“I’m fine!” He hollered back into the thick, summer air.

“That’s not what I asked!” His mom argued.

“Well, it answered your question, didn’t it?” Toby could hear a loud sigh come from his mother, knowing her answer without each of them saying anything.

“Look, I’ve had enough yelling for one day! Come get dinner when you’re ready.” She stammered and shut the back door with a click.

Toby stood up and steadied himself on the uneven ground beneath him. He lifted his guitar from the ground and swung it over his shoulder, not noticing the wooden structure just barely missing the hard bark of the tree behind him. He fiddled with his blonde curls with his free hand, fixing a few misplaced curls. He stepped across the backyard with lazy strides, kicking logs and twigs here and there as he exited the jungle of his backyard.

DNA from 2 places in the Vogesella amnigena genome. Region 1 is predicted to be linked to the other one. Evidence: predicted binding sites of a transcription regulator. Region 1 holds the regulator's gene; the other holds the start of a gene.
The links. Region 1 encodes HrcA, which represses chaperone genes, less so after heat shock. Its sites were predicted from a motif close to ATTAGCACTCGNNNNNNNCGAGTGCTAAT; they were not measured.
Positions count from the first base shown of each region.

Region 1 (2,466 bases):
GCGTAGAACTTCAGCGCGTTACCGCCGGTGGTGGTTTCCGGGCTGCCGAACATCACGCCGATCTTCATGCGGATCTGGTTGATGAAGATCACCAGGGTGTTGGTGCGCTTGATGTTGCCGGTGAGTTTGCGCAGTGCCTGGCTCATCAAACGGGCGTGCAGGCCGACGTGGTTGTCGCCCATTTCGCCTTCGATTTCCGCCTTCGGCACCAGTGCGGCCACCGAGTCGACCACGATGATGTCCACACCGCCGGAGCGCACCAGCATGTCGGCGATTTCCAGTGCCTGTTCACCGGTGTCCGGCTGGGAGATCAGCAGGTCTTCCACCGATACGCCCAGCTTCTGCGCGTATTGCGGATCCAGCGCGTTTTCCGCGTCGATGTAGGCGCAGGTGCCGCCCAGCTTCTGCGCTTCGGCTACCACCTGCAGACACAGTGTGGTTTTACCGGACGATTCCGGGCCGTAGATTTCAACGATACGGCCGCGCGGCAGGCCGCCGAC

“Toby! Tobsters!” A sudden voice whisper-yelled.

Toby turned to see Astrid hanging her arms over the picket fence that separated their houses. The fence was wrapped in vines and ferns; Astrid fighting off itching leaves and stabbing thorns. He dropped the guitar to his side again, holding it by the neck.

Toby loved everything about her; from her caramel brown skin and huge, brown eyes that when she looked at you, seemed to smile. To her head of big curls with dark brown-almost-black roots and chestnut tips and down to her smile that could make anything dull, sparkle, with the slightest flash of her teeth.

“Astrid, what the--” He said, being cut off.

“Shhh! My parents don’t know I’m out here.” She held a finger against her lips.

Toby lowered his voice and asked, “What are you doing here?”

“What do you mean, what am I doing here?” She started. “You can feel the tension of your house from a mile away.”